In retrospect, I was dressed all wrong the first time I met my future mother-in-law. Of course, I wasn't expecting to meet her then, and had no inkling I would be marrying her son...still, perhaps it was a bad start.
I'm 13 years younger than my husband, and I have a baby face. So when B- walked into her son's house and saw a girl sitting cross-legged on his couch, and wearing no make-up and a baseball cap, she probably envisioned statutory rape charges. I'm sure my freckles didn't help.
The initial meeting was brief and she was friendly; there was no indication that — if we were to spend time together — it would be an unpleasant experience. I liked B-, she was like Mrs. Cleaver. I'd had a tumultuous relationship with my own mother, and was touched at her love for her children, and her ability to stay married for over 40 years. (I know it's sad when that's considered an abnormality in this society.)
Subsequent meetings found me more nervous. The relationship was becoming more serious and I wanted her to like me. Still, I wasn't panic stricken. I knew I was a good woman, I knew I had my boyfriend happy, and I knew that I came to her with a open heart and a love for her son. I figured we would be friends and she would be the mother figure I wanted in my life.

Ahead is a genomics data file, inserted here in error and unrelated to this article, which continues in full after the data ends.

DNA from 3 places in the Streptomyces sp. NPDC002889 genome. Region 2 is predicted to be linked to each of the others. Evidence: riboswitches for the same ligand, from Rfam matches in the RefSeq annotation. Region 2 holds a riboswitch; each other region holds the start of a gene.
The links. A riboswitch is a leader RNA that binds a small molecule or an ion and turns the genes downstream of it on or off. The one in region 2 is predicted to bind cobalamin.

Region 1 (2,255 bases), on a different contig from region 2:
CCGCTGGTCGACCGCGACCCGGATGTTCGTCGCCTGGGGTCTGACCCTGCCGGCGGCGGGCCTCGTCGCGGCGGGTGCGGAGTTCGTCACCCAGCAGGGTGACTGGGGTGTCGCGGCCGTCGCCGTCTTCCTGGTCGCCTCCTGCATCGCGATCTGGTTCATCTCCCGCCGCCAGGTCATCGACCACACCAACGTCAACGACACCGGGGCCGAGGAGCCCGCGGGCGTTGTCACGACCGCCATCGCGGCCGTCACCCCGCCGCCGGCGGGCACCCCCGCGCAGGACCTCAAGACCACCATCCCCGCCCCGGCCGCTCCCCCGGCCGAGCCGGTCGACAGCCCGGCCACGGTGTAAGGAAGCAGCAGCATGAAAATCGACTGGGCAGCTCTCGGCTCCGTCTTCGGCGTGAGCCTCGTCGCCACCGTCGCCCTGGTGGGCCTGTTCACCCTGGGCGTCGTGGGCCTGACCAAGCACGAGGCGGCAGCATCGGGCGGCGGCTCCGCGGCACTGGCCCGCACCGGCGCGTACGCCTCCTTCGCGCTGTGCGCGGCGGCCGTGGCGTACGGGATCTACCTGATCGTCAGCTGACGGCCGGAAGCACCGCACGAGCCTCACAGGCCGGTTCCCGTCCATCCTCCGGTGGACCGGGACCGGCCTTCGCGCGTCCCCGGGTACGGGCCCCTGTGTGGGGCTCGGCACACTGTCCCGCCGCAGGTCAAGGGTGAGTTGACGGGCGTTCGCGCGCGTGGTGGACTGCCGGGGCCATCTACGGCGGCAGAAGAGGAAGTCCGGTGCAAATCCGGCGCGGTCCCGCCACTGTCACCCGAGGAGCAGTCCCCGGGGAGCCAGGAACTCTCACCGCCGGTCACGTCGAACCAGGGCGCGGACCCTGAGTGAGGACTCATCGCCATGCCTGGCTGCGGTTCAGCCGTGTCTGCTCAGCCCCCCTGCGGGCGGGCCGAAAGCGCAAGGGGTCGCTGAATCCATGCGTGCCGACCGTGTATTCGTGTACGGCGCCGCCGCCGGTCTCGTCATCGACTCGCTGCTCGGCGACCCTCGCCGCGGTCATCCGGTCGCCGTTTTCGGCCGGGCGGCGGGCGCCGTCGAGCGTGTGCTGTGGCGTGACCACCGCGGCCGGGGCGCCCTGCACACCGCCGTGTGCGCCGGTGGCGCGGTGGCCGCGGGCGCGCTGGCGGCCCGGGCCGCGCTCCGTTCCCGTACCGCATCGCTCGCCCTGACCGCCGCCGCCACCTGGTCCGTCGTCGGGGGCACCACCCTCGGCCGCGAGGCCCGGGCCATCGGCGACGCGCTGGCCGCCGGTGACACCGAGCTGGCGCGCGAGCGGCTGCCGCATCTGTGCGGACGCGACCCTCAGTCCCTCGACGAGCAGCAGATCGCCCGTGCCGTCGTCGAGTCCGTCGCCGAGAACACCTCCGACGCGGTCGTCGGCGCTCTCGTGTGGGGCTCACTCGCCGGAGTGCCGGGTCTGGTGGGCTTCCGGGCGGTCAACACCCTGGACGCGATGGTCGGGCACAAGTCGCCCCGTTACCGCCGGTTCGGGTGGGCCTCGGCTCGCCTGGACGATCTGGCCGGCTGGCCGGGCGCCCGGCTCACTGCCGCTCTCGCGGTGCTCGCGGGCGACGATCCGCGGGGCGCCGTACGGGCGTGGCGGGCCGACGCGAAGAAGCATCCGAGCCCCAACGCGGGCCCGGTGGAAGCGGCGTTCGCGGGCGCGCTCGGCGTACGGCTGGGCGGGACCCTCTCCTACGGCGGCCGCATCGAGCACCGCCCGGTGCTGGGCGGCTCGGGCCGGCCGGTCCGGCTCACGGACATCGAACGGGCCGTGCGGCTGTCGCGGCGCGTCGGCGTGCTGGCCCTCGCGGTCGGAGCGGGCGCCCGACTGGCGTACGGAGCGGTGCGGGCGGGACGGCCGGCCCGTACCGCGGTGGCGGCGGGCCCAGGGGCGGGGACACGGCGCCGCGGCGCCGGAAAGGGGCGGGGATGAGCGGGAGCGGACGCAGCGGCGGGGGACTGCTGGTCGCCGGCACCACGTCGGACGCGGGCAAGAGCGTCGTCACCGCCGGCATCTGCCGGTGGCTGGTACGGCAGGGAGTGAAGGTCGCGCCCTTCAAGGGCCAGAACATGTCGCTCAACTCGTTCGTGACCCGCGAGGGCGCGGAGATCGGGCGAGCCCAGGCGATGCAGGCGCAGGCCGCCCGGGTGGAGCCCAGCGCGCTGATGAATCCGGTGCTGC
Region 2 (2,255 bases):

It didn't take long for the comments to start. The implication that I was not a good housekeeper (by then I'd moved in with my boyfriend), the comments on my not cooking enough, just little barbs said with a smile.
Now I can be a tough cookie, but I have a unique ability to discount unkind comments said by people whose good favor I wish to be in. So it took me a while to actually accept that I Was Not Grade-A Daughter-in-Law material in her eyes.
I knew she was mad that I insisted she call before she came over and knock on the door before she came in. It was for her sake too — man&woman in love, er, ya might not just want to walk in. (Although she did call another son the day after his wedding and wonder why he would not answer the phone.) But I figured time would take care of that — her anger not, um, man&woman. Although...